IMF Executive Board Approves a US$9.95 Million Disbursement to Tonga

January 25, 2021

  • The COVID-19 pandemic and the 2020 Cyclone Harold are taking a heavy toll on Tonga’s economy, derailing the slow recovery from the devastating 2018 tropical Cyclone Gita.
  • The IMF Executive Board approved the disbursement of US$9.95 million in emergency financing to help Tonga meet its urgent balance of payments and fiscal needs arising due to economic and healthcare support necessary to cope with the pandemic.
  • The authorities are taking strong policy actions to address the pandemic. Continued support from donors, particularly through budget grants and debt relief, will be critical to help Tonga navigate the pandemic and meet its development and climate-resilience needs.

Washington, DC: The Executive Board of the International Monetary Fund (IMF) today approved the disbursement of SDR 6.9 million (about US$9.95 million or 50 percent of quota) under the Rapid Credit Facility (RCF) [1] to Tonga to help meet its urgent balance of payments and fiscal needs arising due to the COVID-19 pandemic and Cyclone Harold.

At the conclusion of the Executive Board’s discussion, Mr. Tao Zhang, Chair and Deputy Managing Director issued the following Statement:

“Tonga’s slow recovery from the devastating 2018 Tropical Cyclone Gita has been derailed by twin shocks from the Covid-19 pandemic and Cyclone Harold. Early closure of external borders and prompt economic support have helped avoid a worse economic outcome. Nevertheless, an economic contraction is expected in FY2021. A sudden stop of tourist arrivals and higher pandemic- and reconstruction-related imports are expected to generate a large external financing gap. Fund assistance under the Rapid Credit Facility is intended to help Tonga cope with its immediate balance-of-payments and budget financing needs and to catalyze critical donor support for the recovery.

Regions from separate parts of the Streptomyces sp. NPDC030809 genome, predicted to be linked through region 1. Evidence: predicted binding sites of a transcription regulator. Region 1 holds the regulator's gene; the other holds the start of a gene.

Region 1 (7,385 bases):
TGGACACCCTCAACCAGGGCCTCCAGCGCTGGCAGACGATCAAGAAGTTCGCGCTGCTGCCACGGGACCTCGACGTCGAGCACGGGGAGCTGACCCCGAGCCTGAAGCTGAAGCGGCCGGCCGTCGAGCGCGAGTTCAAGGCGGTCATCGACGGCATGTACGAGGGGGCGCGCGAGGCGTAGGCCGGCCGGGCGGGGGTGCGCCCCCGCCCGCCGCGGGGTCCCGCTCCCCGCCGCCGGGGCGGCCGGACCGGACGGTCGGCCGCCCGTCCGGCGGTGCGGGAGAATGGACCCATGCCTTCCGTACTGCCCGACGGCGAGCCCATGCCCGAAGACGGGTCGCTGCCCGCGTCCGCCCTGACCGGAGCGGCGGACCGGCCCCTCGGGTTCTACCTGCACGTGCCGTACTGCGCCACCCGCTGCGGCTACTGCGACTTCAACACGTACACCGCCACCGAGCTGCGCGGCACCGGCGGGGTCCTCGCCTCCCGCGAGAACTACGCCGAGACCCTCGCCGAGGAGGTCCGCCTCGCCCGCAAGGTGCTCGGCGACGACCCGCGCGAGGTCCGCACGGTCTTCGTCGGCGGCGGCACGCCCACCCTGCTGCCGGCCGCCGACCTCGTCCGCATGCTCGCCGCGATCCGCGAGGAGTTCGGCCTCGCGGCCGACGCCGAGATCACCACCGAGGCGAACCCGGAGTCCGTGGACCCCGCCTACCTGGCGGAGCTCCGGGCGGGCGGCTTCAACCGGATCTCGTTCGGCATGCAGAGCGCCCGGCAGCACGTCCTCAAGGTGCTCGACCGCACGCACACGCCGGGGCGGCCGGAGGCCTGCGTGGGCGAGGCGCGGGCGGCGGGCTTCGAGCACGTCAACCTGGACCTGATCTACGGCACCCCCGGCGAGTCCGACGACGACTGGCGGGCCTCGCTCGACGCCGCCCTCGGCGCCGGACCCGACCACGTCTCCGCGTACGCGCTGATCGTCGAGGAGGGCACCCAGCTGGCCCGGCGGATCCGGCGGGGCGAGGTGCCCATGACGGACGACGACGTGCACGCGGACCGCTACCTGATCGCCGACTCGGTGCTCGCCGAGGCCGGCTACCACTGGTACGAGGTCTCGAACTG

“Macroeconomic and financial stability has been maintained despite the difficult circumstances. A series of budget surpluses, low inflation, adequate bank capital buffers, and ongoing efforts to improve financial supervision have demonstrated the authorities’ commitment in this regard. In response to the pandemic, the authorities have put together a strong policy package, with fiscal support for health care and affected businesses and households, and provision of liquidity to the financial sector. The authorities are committed to enhancing the AML/CFT framework and are considering developing macroprudential tools.

“Post-pandemic, high-quality fiscal adjustment will be important to ensure debt sustainability while achieving climate and development goals. Continued efforts are needed to broaden the tax base, improve spending efficiency and the targeting of fiscal support, strengthen transparency and accountability in public financial management, and ensure effective debt management strategies. Financial supervision warrants further improvements in light of rising risks to financial stability.

“Over the medium term, structural reforms to promote private sector-led growth will help Tonga meet fiscal and development challenges. Continued support from the international community, through grant financing and debt relief, would be essential.”

[1] The RCF provides rapid financial support in a single, up-front payout for low-income countries facing urgent financing needs. Financial assistance under the RCF is provided as an outright disbursement to Poverty Reduction and Growth Trust (PRGT)-eligible members that face an urgent balance of payments need, and where a full-fledged economic program is either not necessary or not feasible. Financing under the RCF carries a zero interest rate, a grace period of 5½ years, and a final maturity of 10 years.

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